Paid Sick Leave Credit

For an employee who is unable to work because of Coronavirus quarantine or self-quarantine or has Coronavirus symptoms and is seeking a medical diagnosis, eligible employers may receive a refundable sick leave credit for sick leave at the employee's regular rate of pay, up to $511 per day and $5,110 in the aggregate, for a total of 10 days.

For an employee who is caring for someone with Coronavirus, or is caring for a child because the child's school or child care facility is closed, or the child care provider is unavailable due to the Coronavirus, eligible employers may claim a credit for two-thirds of the employee's regular rate of pay, up to $200 per day and $2,000 in the aggregate, for up to 10 days. Eligible employers are entitled to an additional tax credit determined based on costs to maintain health insurance coverage for the eligible employee during the leave period.

Child Care Leave Credit


In addition to the sick leave credit, for an employee who is unable to work because of a need to care for a child whose school or child care facility is closed or whose child care provider is unavailable due to the Coronavirus, eligible employers may receive a refundable child care leave credit. This credit is equal to two-thirds of the employee's regular pay, capped at $200 per day or $10,000 in the aggregate. Up to 10 weeks of qualifying leave can be counted towards the child care leave credit. Eligible employers are entitled to an additional tax credit determined based on costs to maintain health insurance coverage for the eligible employee during the leave period.

Prompt Payment for the Cost of Providing Leave


When employers pay their employees, they are required to withhold from their employees' paychecks federal income taxes and the employees' share of Social Security and Medicare taxes. The employers then are required to deposit these federal taxes, along with their share of Social Security and Medicare taxes, with the IRS and file quarterly payroll tax returns (Form 941 series) with the IRS.

Under guidance that will be released next week, eligible employers who pay qualifying sick or child care leave will be able to retain an amount of the payroll taxes equal to the amount of qualifying sick and child care leave that they paid, rather than deposit them with the IRS.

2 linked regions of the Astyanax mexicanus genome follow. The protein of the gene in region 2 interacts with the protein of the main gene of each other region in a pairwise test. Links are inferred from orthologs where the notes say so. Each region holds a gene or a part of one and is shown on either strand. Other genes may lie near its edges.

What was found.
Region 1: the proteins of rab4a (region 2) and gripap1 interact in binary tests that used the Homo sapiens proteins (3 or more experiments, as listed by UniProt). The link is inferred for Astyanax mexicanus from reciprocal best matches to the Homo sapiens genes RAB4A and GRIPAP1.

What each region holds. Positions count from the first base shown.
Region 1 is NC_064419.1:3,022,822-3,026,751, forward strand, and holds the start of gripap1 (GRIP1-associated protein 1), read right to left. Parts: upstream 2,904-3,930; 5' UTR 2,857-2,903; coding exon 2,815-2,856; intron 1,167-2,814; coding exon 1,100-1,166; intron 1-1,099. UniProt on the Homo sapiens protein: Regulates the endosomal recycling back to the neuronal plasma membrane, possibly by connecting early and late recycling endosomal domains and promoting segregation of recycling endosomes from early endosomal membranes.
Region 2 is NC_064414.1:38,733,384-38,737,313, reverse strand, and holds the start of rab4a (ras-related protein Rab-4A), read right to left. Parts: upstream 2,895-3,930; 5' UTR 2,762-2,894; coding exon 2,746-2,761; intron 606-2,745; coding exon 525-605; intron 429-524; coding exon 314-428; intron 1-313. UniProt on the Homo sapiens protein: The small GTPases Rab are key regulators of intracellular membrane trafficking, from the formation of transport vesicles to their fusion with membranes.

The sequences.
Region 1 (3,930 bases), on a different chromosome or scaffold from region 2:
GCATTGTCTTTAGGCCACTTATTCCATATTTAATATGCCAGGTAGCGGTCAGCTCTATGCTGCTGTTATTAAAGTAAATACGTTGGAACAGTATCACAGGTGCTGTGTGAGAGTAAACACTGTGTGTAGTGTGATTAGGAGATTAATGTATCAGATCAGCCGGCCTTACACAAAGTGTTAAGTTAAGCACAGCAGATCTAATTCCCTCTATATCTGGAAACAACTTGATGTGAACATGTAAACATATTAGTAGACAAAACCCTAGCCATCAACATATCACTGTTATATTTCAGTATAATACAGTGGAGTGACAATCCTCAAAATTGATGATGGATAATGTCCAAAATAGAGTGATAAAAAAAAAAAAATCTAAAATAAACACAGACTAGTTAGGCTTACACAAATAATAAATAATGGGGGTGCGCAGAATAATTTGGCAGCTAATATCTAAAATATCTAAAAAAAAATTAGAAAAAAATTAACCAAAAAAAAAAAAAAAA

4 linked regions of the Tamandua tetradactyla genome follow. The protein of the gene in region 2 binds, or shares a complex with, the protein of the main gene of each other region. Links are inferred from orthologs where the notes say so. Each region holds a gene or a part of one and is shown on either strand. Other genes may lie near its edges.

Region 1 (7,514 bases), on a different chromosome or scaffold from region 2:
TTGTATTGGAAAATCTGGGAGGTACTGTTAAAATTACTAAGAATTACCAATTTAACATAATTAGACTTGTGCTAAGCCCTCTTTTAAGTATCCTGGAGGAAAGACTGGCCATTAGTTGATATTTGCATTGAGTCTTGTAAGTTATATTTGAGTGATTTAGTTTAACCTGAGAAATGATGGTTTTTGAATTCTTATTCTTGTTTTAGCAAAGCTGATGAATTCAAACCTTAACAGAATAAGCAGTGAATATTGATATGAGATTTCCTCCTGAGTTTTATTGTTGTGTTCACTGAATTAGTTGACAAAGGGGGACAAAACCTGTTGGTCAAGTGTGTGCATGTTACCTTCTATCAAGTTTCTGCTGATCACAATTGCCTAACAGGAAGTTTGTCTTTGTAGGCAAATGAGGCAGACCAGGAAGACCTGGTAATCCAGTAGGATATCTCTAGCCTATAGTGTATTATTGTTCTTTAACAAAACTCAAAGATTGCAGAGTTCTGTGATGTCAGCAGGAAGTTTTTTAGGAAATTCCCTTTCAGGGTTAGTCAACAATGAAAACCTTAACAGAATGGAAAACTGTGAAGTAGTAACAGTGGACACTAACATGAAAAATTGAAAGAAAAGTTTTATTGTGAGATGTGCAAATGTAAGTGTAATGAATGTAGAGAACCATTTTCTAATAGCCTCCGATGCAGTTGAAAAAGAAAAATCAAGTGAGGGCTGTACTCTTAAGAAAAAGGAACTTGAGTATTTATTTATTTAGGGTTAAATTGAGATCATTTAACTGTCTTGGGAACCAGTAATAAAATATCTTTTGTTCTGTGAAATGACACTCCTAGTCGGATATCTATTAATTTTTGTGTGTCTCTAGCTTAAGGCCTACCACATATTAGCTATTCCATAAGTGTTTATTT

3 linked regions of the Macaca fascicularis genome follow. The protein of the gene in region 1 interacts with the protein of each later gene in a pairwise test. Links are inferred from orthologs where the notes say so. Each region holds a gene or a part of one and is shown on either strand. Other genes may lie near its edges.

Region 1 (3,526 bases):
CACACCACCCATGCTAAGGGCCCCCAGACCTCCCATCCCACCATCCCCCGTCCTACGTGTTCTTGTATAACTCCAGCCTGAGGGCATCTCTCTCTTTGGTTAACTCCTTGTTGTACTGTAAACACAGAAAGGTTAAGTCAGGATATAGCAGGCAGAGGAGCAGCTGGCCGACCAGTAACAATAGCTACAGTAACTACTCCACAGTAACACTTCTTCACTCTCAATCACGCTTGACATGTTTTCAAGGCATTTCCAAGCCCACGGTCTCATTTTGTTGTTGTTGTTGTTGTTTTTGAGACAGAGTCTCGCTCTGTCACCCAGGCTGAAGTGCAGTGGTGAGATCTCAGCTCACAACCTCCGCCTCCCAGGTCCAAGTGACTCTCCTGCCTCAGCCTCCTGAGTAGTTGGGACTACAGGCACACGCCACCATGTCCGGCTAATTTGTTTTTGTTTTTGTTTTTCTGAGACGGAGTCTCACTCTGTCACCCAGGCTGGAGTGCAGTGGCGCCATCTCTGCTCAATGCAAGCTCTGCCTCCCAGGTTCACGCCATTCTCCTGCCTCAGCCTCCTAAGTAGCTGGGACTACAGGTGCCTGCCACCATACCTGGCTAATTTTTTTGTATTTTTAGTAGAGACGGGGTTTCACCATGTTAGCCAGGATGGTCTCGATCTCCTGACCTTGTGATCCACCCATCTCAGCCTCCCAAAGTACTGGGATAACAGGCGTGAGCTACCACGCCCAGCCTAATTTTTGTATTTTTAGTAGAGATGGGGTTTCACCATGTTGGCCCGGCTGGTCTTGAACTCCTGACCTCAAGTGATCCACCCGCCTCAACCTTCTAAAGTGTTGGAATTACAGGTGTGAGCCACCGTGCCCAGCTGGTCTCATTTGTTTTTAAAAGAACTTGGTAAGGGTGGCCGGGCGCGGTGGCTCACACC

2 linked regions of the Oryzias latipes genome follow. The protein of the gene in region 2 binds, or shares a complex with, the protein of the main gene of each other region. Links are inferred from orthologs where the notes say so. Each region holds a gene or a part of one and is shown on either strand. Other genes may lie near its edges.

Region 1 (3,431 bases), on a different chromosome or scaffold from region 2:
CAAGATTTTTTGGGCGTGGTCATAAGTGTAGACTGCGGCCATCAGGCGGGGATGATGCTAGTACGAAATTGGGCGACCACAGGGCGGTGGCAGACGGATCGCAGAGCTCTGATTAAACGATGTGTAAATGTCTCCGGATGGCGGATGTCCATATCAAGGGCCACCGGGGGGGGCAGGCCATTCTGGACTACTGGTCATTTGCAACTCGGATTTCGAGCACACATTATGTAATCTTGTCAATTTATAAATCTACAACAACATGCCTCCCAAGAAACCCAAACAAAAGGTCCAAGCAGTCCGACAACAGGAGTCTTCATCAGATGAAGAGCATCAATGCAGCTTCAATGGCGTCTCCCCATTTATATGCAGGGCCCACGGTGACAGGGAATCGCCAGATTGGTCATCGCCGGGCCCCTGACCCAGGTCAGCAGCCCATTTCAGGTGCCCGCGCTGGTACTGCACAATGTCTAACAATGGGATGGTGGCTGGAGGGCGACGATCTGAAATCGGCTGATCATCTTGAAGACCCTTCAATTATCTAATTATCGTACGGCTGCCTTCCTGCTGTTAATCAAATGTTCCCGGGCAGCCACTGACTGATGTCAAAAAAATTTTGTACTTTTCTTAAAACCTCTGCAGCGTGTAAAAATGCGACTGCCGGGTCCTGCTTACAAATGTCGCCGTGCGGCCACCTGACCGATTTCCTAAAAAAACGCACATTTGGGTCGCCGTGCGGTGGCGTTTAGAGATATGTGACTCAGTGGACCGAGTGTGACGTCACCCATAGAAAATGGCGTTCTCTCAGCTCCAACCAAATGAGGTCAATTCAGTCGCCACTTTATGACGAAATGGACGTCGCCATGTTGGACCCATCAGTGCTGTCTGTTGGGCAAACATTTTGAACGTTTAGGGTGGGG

The payroll taxes that are available for retention include withheld federal income taxes, the employee share of Social Security and Medicare taxes, and the employer share of Social Security and Medicare taxes with respect to all employees.

If there are not sufficient payroll taxes to cover the cost of qualified sick and child care leave paid, employers will be able file a request for an accelerated payment from the IRS. The IRS expects to process these requests in two weeks or less. The details of this new, expedited procedure will be announced next week.

Examples
If an eligible employer paid $5,000 in sick leave and is otherwise required to deposit $8,000 in payroll taxes, including taxes withheld from all its employees, the employer could use up to $5,000 of the $8,000 of taxes it was going to deposit for making qualified leave payments. The employer would only be required under the law to deposit the remaining $3,000 on its next regular deposit date.

If an eligible employer paid $10,000 in sick leave and was required to deposit $8,000 in taxes, the employer could use the entire $8,000 of taxes in order to make qualified leave payments and file a request for an accelerated credit for the remaining $2,000.

Equivalent child care leave and sick leave credit amounts are available to self-employed individuals under similar circumstances. These credits will be claimed on their income tax return and will reduce estimated tax payments.

Small Business Exemption


Small businesses with fewer than 50 employees will be eligible for an exemption from the leave requirements relating to school closings or child care unavailability where the requirements would jeopardize the ability of the business to continue. The exemption will be available on the basis of simple and clear criteria that make it available in circumstances involving jeopardy to the viability of an employer's business as a going concern. Labor will provide emergency guidance and rulemaking to clearly articulate this standard.